Mental Health Ministries has produced ten shows on mental illness. Short clips from these shows are available on the website, You Tube and our Mental Health Mission Moments DVD with study guide.
These are links to some of these video clips.
Interfaith Introduction – Coming Out of the Dark
Creating Caring Congregation
Mental Illness and Families of Faith
Jewish Families of Faith
Teenage Depression and Suicide
Overcoming Stigma Finding Hope
Rev. Barbara Meyers, a Unitarian Universalist pastor, produces a monthly show on mental health issues called “Mental Health Matters.” It is shown on cable television and individual shows can be purchased. All are available online. Congregations have used the programs, augmented with local speakers, for an adult religious education offering focused on mental health. Suggested questions for discussion and resources for further information are found on-line accompanying each show.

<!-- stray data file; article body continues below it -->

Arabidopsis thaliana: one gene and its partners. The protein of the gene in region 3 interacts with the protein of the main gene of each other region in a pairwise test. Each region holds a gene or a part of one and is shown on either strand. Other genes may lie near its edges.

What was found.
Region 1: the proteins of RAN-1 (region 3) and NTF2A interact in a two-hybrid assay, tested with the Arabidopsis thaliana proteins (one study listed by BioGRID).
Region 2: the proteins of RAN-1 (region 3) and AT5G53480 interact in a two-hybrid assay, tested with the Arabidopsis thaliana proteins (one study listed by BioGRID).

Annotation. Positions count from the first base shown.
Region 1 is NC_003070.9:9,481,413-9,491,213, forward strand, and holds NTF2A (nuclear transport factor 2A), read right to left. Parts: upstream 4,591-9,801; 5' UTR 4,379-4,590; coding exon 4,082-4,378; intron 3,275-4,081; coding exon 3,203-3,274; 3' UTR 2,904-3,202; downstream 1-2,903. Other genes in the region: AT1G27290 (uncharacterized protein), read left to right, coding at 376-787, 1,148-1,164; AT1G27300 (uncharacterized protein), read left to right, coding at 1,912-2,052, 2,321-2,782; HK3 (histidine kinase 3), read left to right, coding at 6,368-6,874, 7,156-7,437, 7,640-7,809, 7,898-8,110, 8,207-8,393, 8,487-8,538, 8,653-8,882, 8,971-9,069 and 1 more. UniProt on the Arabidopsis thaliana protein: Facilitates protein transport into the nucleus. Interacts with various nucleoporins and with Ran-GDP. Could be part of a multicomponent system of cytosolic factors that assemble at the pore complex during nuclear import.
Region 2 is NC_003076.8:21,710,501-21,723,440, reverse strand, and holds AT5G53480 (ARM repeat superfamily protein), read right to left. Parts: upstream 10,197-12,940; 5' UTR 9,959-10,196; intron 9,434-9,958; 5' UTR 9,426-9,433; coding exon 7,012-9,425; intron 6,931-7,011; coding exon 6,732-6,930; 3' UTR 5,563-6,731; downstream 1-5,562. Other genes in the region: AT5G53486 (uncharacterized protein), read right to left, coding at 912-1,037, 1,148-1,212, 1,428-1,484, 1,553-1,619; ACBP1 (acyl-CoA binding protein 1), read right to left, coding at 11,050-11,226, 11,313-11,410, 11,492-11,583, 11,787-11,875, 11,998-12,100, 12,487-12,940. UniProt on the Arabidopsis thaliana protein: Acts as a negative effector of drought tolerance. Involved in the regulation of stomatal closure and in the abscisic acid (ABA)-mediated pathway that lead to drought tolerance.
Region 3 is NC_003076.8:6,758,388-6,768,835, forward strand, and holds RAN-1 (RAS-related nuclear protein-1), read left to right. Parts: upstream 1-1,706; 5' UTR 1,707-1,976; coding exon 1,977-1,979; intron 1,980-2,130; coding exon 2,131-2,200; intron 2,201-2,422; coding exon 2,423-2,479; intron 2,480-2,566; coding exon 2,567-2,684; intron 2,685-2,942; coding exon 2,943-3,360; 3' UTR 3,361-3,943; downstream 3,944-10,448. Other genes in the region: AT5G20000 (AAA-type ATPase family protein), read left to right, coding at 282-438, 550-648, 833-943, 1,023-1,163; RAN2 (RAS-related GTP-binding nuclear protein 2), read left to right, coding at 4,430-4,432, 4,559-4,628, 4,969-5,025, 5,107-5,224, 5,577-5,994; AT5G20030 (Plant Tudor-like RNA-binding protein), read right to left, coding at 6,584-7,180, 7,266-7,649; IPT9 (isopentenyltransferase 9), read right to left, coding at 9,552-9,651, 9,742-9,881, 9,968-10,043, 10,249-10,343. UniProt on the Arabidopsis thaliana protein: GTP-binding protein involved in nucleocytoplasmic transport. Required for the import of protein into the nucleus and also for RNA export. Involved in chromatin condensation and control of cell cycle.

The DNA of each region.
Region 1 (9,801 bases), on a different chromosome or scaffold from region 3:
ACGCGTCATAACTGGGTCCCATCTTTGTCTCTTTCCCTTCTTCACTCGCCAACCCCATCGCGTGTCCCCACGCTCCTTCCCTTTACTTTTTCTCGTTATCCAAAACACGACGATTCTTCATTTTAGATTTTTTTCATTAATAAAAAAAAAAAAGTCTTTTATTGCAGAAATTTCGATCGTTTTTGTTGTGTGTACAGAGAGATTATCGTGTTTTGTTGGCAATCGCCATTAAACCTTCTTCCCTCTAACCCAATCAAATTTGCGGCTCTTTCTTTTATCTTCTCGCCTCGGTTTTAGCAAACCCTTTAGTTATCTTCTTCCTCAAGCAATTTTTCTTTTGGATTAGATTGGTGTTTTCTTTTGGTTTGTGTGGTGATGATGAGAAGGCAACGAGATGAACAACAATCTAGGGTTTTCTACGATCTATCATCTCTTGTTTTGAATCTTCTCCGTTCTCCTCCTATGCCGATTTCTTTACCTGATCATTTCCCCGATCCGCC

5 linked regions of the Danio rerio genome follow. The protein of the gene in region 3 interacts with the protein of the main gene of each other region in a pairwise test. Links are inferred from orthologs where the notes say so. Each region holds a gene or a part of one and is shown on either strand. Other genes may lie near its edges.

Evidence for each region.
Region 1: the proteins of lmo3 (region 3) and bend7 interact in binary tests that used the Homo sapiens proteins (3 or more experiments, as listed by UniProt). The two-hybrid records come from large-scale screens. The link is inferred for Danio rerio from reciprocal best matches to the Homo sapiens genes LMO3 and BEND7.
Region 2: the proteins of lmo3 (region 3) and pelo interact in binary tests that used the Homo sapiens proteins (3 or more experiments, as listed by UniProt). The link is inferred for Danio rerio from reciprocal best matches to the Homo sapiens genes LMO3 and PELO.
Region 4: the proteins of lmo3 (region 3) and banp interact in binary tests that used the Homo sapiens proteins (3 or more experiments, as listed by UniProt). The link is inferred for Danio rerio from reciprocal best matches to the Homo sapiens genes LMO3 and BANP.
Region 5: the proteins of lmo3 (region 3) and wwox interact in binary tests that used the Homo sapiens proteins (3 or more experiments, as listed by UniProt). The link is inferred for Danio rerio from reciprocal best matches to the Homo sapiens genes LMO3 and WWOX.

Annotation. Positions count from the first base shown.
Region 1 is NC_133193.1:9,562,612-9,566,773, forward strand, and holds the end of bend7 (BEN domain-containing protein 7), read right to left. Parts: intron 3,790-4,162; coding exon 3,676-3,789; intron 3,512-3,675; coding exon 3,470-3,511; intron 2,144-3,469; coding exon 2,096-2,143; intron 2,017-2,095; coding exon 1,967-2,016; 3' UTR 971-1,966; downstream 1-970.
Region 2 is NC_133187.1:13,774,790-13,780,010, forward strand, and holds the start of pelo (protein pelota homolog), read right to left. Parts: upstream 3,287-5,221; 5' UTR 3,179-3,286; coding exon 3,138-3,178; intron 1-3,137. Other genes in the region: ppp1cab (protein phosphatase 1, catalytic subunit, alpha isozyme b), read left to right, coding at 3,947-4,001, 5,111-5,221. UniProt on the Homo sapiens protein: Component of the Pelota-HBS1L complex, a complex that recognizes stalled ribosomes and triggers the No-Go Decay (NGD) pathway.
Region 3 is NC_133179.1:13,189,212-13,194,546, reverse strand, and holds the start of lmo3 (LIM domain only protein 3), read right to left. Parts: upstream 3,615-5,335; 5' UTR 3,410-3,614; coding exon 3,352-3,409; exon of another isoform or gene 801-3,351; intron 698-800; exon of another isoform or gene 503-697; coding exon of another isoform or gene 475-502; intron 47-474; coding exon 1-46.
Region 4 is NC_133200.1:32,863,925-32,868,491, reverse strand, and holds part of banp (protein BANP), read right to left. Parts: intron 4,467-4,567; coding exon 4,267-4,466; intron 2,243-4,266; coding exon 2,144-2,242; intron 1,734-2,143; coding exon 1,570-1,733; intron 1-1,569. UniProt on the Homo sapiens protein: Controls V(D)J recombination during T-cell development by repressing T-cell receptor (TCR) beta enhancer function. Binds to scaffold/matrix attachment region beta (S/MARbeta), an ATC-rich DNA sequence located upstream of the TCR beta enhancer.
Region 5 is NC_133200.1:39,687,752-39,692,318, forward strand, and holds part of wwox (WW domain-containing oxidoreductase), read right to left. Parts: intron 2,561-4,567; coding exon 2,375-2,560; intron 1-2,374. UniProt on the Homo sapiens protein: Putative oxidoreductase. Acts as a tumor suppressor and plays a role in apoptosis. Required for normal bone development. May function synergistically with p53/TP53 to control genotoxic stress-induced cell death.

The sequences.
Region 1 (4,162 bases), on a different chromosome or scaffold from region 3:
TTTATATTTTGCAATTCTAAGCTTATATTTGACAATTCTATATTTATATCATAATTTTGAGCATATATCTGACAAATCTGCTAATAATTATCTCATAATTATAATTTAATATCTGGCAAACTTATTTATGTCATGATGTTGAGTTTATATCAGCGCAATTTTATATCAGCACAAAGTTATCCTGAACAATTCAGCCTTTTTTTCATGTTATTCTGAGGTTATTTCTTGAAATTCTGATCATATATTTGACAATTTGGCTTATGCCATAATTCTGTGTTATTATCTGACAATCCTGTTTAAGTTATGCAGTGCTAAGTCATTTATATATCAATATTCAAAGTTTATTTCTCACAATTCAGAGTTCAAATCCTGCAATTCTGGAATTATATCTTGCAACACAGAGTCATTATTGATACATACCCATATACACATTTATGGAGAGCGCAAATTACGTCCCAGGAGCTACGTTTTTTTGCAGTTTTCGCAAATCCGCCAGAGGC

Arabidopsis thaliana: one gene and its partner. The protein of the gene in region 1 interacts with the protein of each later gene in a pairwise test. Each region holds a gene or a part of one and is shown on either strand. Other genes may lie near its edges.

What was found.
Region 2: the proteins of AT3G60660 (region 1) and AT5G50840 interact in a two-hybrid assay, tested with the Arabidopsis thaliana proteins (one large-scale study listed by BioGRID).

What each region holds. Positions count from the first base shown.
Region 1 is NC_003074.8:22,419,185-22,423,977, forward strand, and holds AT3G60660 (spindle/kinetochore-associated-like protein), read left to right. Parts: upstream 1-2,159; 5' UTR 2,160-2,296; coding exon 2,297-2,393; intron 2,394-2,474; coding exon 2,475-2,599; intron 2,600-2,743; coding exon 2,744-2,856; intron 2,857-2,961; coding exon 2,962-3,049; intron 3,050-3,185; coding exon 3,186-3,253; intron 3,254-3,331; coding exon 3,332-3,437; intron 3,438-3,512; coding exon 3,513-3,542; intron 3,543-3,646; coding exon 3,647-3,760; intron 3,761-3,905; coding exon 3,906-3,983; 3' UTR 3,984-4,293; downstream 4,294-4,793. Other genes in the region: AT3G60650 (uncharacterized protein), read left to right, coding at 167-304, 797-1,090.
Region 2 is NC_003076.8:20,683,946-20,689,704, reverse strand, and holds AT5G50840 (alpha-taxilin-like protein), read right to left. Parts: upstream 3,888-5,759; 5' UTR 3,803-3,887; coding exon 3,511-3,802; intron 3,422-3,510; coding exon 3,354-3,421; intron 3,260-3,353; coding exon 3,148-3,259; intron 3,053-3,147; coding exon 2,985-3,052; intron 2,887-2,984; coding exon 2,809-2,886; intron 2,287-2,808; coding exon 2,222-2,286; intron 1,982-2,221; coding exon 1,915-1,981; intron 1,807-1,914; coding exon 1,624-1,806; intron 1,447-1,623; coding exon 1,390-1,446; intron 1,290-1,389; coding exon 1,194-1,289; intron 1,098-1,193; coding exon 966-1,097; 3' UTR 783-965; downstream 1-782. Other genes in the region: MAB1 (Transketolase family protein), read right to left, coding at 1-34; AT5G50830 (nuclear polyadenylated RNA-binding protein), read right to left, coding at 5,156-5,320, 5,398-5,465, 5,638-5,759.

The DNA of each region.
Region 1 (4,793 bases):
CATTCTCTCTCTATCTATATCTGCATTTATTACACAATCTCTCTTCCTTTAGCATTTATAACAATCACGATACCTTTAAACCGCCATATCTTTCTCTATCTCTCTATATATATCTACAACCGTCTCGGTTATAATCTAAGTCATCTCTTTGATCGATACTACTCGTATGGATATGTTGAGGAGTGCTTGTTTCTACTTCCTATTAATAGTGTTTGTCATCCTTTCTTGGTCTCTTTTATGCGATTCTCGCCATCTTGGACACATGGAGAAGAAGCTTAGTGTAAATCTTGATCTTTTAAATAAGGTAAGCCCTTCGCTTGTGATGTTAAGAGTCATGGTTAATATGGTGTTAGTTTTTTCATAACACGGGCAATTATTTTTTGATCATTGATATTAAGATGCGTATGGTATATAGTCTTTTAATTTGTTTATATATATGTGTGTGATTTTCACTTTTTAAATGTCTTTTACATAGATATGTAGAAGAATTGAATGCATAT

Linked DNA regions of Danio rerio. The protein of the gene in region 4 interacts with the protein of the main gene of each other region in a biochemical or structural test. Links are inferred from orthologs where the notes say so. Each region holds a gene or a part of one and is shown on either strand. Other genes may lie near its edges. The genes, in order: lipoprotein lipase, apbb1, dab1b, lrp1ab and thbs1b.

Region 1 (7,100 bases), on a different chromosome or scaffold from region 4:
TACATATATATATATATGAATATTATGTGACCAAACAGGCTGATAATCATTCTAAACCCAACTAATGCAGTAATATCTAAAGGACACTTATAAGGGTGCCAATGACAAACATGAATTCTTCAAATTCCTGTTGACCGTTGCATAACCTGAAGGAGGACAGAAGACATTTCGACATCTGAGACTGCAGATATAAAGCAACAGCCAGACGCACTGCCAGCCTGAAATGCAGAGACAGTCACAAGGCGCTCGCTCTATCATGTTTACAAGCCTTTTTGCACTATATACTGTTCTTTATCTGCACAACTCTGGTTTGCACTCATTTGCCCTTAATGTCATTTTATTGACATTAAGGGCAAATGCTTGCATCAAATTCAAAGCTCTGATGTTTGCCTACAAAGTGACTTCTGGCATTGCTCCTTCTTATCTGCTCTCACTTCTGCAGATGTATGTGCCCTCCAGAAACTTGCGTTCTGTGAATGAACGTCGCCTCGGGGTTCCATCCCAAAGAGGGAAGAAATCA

The resource/study guide, Mental Illness and Families of Faith: How Congregations Can Respond, is available in English and Spanish. It is available as a free, downloadable resource on the Mental Health Ministries Home page.
Summer is a time to take Sabbath time. Hopefully we can step back from our harried lives and find our own way to reconnect with God. I relish those quiet time working in my garden or taking a walk in God’s natural wonderland. I enjoy photography…even though I have much to learn! This website gives me an excuse to share some of those photos with you. So I invite you to visit the Inspiration section of the Mental Health Ministries where you will find devotions, prayers and quotations. They can be used for individual nurture although many people have found them helpful when leading a small group.
You are invited to visit Mental Health Ministries on Facebook. I hope you will “Like” our new site.
Mental Health Ministries in now on Facebook.
The Importance of Self Care